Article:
Testing the temperature SENDER - Ranger-Forums - The Ultimate Ford Ranger Resource


2.9L & 3.0L V6 Tech General discussion of 2.9L and 3.0L V6 Ford Ranger engines.

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Old 06-27-2014
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Testing the temperature SENDER

I know my 2000 3.0 V6 temperature gauge is faulty. When cold, the needle is at it's low mark. When the engine warms up, it rises to the center of the gauge.

I week ago during an e-fan install, I allowed the engine to warm up, and as I was testing the temp probe for the e-fan, the coolant began to get hot, as I could hear it gurgle in the radiator. I shut the engine off quickly, and waited several minutes for it to cool. During this time, the temp gauge never got past the middle of the gauge, indicating the coolant was fine.

So to test the guage/sender, I should be able to remove the "one wire" connector from the temp SENDER (I know the PCM uses a two wire SENSOR), ground this wire, turn the ignition key to on, and the gauge should peg to the top. Is this correct? If the grounded wire does not peg the gauge, then either the gauge itself or the wiring is bad. If the gauge pegs, I can suspect the sender?

The engine has 2014K, and the sender appears to be the original one.

A few weeks ago I replaced the "slosh module" in the cluster to fix the fuel guage not reading correctly (filling the tank only gave ve a 3/4 indication its guage). The slosh module fixed that, but now I'd like to address the temp guage. I know these are not 100% accurate, but the guage should have indicated to me that the coolant was hotter than the "normal" half way reading it gave me during my efan temp probe calibration.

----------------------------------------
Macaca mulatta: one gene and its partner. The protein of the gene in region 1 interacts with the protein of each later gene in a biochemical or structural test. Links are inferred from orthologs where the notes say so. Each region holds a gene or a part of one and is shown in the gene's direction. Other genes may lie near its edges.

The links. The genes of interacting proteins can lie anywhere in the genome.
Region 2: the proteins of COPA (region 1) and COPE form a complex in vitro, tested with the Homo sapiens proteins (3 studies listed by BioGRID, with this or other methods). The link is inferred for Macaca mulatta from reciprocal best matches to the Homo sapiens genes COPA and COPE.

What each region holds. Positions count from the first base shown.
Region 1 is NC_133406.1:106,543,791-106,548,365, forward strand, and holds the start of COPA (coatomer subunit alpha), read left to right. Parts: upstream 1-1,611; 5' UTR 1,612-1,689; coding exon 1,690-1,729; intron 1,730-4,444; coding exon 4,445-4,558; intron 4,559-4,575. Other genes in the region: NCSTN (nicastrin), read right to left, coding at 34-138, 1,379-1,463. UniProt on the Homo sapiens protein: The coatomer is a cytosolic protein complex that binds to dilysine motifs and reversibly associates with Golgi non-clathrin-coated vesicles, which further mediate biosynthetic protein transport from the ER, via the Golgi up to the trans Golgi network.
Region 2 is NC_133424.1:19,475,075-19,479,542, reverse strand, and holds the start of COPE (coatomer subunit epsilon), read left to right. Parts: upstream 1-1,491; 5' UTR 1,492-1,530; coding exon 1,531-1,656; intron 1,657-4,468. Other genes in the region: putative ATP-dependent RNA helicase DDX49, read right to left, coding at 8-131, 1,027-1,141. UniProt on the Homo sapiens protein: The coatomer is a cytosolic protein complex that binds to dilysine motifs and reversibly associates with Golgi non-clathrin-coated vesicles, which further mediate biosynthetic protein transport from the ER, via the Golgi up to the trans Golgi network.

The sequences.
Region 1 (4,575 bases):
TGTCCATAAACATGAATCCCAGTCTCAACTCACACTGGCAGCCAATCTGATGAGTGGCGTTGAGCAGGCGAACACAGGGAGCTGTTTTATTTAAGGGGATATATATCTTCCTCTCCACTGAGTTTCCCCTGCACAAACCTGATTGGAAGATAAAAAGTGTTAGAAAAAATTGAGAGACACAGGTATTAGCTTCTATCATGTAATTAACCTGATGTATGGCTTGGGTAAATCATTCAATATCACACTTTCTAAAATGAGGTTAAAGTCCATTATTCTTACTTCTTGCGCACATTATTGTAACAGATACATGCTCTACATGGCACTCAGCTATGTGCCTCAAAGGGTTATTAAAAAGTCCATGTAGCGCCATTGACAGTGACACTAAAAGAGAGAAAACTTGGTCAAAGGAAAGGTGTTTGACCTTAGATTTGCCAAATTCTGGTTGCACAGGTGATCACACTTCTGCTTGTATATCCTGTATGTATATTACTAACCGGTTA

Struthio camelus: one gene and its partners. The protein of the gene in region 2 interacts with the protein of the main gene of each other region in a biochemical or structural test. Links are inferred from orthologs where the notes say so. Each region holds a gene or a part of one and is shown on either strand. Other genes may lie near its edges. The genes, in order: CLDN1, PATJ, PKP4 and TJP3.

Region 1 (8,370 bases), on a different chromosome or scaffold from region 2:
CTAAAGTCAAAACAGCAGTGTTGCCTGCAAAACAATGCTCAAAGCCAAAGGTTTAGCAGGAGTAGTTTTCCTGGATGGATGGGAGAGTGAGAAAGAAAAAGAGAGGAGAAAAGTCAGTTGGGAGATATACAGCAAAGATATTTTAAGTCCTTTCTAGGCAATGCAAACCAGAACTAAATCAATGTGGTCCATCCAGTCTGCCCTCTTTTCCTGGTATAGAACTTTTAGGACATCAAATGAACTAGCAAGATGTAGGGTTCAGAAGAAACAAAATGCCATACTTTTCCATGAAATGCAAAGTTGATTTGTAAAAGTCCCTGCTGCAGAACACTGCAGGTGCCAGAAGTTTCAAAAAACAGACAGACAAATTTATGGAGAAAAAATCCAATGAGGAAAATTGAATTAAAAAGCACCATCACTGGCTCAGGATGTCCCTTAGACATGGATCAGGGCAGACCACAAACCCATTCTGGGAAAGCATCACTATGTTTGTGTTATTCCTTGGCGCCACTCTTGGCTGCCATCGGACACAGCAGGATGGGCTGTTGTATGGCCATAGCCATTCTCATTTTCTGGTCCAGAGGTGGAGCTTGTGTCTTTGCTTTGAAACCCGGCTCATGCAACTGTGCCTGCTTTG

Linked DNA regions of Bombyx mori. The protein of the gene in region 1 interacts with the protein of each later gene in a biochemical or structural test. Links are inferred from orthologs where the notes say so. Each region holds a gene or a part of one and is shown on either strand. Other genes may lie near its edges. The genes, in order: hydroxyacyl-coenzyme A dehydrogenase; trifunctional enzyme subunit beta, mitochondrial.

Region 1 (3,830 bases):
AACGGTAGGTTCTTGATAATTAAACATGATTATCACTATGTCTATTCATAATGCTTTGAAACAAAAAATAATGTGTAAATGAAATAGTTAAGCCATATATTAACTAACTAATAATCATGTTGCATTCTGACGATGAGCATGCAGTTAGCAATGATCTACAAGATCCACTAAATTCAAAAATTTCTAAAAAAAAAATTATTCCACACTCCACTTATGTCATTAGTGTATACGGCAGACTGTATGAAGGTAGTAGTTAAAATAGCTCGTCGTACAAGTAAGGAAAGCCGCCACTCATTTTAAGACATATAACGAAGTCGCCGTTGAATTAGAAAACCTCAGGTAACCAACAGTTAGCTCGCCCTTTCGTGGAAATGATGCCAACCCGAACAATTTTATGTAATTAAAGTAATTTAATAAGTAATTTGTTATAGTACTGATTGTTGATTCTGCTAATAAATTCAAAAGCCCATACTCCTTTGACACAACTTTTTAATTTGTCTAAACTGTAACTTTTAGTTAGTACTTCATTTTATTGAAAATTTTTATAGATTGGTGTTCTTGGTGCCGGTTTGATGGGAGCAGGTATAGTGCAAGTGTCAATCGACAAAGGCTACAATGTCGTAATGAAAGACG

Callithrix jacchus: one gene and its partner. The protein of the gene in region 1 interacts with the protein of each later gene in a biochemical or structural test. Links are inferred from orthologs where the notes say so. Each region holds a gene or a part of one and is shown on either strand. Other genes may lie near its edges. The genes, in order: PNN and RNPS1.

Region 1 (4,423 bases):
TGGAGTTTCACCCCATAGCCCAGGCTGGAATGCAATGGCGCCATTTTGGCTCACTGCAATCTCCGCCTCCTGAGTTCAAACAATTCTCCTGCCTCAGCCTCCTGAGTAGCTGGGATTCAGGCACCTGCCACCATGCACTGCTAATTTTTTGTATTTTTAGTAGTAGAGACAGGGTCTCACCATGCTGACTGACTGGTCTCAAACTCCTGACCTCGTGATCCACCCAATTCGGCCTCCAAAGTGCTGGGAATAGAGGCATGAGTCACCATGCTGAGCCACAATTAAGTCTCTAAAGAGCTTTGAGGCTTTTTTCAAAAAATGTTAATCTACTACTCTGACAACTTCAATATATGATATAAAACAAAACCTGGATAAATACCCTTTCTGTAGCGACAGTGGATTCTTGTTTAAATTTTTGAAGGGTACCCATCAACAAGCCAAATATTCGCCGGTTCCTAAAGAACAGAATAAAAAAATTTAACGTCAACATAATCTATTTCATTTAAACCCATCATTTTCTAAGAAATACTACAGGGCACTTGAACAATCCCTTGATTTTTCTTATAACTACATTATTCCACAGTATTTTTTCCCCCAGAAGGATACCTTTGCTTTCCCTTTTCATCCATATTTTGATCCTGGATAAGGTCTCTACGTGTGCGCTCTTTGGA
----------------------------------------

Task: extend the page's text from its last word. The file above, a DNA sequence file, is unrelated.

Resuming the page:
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Old 06-27-2014
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Yes, that testing method is correct.

If you had air in the system it can cause the gauge reading to be off, sender reads liquid temp so air bubble at the sender will cause a lower reading until metal around sensor heats up.

The temp sender, like the oil switch sender, uses the engine as the Ground, so it only needs 1 wire, people often use sealing tape on a sender's threads, do not do that.................it will cause incorrect gauge readings.
Leave the lower threads bare for a good ground to engine.

Last edited by RonD; 06-27-2014 at 11:09 AM.
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Old 07-01-2014
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Removed the sender, grounded the wire, and presto, the cluster gauge pegged high. Replaced the sender (have the new one handy to pop into the hole to reduce the amount of coolant loss).
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